Eye Witness Accounts
This page will help you work with primary sources, including a series of letters from William Lathrop. You will also have the chance to look at an account of traveling on the river by Timothy Dwight.
A. Lathrop Letters
- Read the background story. The short essay will explain the importance of the Connecticut River and how it influenced the growth of the cities and towns along its banks.
- Read the original letters below.
- Answer the questions that follow the letters.
The letters that William Lathrop wrote to his father Samuel Lathrop capture the excitement about the maiden voyage of the Steamboat Barnet.
William Lathrop was born in West Springfield and raised in one of the most prominent families of the Connecticut Valley. His grandfather, the Rev. Joseph Lathrop, who dedicated the first bridge across the river, served as minister of the First Congregational Church of West Springfield for sixty-three years.
William’s father, Samuel Lathrop, was an important state and federal political leader. He served in the Massachusetts State Senate from 1808 to 1810 and again from 1814 to 1818. He then served four successive terms in the U.S. Congress, from 1819 to 1827. After serving in Congress, he returned to the Massachusetts Senate for two more years.
The surviving letters begin in 1819 and continue through 1827, the period when Samuel Lathrop was serving in Congress in Washington, D.C. (“Washington City”). William was living in West Springfield when the Barnet made her first voyage up the river. The arrival of the Barnet at the Springfield wharf was extremely important to people all along the upper river, for they knew it meant progress and commercial expansion.
- Letter, William to Samual Lathrop, December 1, 1826
- Letter, William to Samual Lathrop, December 5, 1826
- Letter, William to Samual Lathrop, December 12, 1826
B. The Traveler’s Account
Timothy Dwight shares his experience traveling though the South Hadley Massachusetts canal system in 1823.
Your teacher will help you to understand what primary sources are, why they are important, and how to evaluate them. As you review the source, ask yourself: Who created the document and why? Why is it valuable?
- Work together to analyze The Traveler’s Account.
- Examine the two images associated with The Traveler’s Account: the incline plane and the flatboat.
- What purpose did the author of these images probably have in mind?
- What did you learn about the workings of the canal system from the sketch of the inclined plane?
- How does the image of the flatboat help you understand how it functioned for transport?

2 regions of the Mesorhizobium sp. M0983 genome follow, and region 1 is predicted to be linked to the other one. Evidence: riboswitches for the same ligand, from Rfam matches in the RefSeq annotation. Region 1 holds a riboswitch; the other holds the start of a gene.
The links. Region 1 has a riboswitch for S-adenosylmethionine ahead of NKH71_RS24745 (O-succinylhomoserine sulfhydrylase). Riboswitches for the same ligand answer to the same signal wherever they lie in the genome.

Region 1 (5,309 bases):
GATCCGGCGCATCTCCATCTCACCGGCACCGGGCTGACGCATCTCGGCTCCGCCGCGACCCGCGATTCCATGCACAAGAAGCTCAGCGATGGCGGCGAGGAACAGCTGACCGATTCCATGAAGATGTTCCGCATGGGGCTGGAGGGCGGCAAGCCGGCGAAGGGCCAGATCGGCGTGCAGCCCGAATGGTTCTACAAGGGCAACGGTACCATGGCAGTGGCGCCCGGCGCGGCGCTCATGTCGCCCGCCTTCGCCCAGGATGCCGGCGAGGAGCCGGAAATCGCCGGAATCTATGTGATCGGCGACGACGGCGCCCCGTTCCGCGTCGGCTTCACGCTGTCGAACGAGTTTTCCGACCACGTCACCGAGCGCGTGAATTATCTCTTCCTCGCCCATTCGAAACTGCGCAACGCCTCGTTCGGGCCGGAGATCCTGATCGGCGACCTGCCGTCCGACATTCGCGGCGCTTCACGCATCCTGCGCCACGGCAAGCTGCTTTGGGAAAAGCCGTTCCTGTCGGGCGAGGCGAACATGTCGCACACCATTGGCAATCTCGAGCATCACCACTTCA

Questions to Consider:
- How was the Barnet’s arrival received in Springfield, Massachusetts?
- List three reasons to explain the response of the townspeople.
- Why were people curious about the Barnet? How was their curiosity satisfied?
- What did William observe by remaining on the Barnet after she docked?
- Explain how the lock and canal system works.
- How did the Barnet negotiate the locks and canals?
- Why did the Barnet go to Greenfield?
- Why does William Lathrop mention the articles that appear in the New Haven and Northampton papers? Using what you learned in The Story, why might those communities have a different opinion about the Barnet?
- How is the Barnet connected to the American System?
- How might the Barnet help the economy of the Connecticut River Valley to grow?
- Why was it essential for the Barnet to pass the locks further up the Connecticut River?
- Why is the speed of the steamboat significant? Is 9 mph fast or slow for transportation of this time period?
- Why might the steamboat fail?
- What is about the relationship of Brattleboro and Bellows Falls to the steamboat?
- How did the people of Springfield know when the Barnet had returned?
- Why did the Barnet have to anchor at Enfield?
- What product did the Barnet carry to Hartford? Which town/city had it come from?
- What particular problems did the Barnet encounter?
- How did Mr. Lyman describe the Farmington Canal? Why did he describe it that way?
- What system of transportation do the people at the dinner support? What is the evidence?
- Why was the toast to the Connecticut River and its towns important on a national scale?
- What system of transportation does Samuel Lathrop support? Use evidence from the letters to support your position
The Traveler’s Accounts
- After you have worked with The Traveler’s Account and the Lathrop Letters, compare and contrast the experience of Timothy Dwight and William Lathrop
- What was the main purpose of each document? How do they differ?
- How did the audiences differ?
Read The Story and the Lathrop Letters
- Study the following paintings: Victor DeGrailly’s “Traveler By Oxbow” and Thomas Cole’s “The Oxbow”
- Write an essay on the pleasures and perils of being a traveler on the Barnet. Use the resources in this exhibit to describe what you see, being sure to use the paintings as a primary source. Note that DeGrailly’s painting captures a south to north vantage point, whereas Cole’s painting captures a north to southwest vantage point. Both depict the oxbow in Northampton, Massachusetts.